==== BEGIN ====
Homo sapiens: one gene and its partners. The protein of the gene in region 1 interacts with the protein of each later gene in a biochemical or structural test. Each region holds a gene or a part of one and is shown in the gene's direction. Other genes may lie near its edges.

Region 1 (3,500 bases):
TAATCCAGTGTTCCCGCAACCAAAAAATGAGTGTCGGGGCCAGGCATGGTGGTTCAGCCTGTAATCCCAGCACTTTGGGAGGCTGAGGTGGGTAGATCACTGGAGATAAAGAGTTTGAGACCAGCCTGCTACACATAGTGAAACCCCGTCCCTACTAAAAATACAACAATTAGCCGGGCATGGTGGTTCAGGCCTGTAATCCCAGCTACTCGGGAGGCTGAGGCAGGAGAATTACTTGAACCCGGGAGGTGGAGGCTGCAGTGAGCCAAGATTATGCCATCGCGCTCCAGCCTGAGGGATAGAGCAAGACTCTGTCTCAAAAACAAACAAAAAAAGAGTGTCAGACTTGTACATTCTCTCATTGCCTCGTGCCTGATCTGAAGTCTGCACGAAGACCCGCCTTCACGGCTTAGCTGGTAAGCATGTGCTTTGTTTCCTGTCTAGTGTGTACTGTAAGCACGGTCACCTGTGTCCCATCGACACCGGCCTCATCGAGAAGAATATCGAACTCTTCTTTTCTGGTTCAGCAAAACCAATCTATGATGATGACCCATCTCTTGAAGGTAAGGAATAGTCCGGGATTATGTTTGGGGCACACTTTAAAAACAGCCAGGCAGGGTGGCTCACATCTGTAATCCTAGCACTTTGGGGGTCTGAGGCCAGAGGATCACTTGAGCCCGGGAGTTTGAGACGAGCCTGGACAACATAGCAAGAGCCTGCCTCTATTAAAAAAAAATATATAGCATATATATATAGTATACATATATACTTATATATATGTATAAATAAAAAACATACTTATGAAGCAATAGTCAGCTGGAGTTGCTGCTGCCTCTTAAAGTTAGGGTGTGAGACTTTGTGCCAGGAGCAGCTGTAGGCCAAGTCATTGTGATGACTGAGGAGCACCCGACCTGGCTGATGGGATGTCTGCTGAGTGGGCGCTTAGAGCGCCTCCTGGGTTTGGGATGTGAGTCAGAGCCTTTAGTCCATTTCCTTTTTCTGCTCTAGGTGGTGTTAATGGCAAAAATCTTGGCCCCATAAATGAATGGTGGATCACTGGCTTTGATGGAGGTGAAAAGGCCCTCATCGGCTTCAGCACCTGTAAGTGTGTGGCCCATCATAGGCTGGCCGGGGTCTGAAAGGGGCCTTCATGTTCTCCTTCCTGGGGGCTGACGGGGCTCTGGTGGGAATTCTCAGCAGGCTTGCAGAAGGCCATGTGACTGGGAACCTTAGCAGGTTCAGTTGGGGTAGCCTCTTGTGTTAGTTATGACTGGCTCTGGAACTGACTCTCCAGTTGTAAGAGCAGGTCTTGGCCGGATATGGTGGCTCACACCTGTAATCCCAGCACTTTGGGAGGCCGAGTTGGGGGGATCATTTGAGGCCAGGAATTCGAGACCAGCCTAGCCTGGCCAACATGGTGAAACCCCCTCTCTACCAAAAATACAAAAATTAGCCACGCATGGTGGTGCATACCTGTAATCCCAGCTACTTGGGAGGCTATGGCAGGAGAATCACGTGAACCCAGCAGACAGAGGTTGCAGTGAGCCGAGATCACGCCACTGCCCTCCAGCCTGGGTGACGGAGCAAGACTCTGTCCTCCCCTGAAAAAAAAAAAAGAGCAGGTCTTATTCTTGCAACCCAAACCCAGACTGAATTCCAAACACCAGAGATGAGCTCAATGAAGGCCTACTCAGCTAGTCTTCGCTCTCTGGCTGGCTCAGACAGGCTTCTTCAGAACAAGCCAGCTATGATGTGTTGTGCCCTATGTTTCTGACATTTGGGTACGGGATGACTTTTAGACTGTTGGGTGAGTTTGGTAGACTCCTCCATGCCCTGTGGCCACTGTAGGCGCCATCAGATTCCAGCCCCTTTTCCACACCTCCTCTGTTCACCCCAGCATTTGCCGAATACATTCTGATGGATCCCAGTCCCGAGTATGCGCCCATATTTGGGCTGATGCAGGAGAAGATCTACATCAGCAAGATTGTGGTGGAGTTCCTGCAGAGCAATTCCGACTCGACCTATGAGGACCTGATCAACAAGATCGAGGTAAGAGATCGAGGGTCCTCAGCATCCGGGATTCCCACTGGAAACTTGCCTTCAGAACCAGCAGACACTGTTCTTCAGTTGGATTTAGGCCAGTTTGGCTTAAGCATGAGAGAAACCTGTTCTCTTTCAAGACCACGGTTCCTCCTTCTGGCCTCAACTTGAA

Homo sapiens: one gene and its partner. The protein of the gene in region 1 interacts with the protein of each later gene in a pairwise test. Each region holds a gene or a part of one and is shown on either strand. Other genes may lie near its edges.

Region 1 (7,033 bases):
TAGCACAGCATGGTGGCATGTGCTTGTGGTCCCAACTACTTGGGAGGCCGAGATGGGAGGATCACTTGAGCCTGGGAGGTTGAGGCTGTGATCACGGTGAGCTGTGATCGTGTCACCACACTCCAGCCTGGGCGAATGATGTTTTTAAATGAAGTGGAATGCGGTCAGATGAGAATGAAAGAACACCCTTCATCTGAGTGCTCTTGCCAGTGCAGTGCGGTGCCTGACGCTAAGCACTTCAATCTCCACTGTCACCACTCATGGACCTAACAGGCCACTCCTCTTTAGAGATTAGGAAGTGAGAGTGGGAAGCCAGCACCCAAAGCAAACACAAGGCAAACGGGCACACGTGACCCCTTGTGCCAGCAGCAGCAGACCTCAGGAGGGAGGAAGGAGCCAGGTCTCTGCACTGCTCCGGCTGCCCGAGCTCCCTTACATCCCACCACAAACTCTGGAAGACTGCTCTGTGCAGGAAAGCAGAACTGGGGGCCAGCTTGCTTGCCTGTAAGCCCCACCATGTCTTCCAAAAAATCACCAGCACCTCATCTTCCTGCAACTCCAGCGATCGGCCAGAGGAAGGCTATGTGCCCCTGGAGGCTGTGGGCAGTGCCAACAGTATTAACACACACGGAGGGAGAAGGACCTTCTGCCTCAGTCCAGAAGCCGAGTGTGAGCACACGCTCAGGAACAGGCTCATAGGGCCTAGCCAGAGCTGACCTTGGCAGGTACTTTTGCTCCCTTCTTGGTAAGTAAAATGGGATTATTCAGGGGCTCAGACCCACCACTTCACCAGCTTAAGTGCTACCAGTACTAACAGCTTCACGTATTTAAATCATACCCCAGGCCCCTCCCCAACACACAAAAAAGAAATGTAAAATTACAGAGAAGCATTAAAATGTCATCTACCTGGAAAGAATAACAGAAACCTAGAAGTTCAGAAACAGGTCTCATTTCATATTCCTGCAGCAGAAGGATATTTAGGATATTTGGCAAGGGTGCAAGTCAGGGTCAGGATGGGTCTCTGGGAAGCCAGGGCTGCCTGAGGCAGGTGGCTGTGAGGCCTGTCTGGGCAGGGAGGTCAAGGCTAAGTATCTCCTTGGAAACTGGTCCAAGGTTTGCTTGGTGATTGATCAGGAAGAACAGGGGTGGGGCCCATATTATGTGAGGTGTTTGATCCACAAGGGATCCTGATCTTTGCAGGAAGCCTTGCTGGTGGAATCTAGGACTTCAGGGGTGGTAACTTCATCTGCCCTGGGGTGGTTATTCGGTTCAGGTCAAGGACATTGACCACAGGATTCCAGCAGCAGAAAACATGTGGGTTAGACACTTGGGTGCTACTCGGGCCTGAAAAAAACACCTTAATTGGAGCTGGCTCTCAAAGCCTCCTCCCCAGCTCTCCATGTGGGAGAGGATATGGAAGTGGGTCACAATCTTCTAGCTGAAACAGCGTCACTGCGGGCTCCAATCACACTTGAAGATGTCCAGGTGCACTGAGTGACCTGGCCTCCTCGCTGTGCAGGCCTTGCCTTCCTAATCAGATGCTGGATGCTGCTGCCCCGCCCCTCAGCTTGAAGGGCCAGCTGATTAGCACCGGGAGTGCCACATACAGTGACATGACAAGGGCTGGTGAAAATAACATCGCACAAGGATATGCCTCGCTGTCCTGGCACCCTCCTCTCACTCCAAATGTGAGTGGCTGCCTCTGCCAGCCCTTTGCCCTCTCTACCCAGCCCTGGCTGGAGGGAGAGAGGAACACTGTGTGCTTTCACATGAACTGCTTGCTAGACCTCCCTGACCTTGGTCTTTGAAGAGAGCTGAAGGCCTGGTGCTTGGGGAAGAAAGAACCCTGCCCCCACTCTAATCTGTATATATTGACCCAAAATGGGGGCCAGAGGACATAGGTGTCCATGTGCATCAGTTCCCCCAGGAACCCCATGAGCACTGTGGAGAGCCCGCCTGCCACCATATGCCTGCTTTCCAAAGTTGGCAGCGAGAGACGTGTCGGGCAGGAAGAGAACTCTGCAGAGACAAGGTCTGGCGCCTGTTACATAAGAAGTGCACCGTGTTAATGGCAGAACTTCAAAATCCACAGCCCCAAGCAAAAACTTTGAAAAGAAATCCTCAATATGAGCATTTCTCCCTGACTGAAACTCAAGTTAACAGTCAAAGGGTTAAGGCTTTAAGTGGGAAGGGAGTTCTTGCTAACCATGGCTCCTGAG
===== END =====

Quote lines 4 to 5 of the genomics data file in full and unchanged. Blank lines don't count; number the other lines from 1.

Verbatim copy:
Homo sapiens: one gene and its partner. The protein of the gene in region 1 interacts with the protein of each later gene in a pairwise test. Each region holds a gene or a part of one and is shown on either strand. Other genes may lie near its edges.

Region 1 (7,033 bases):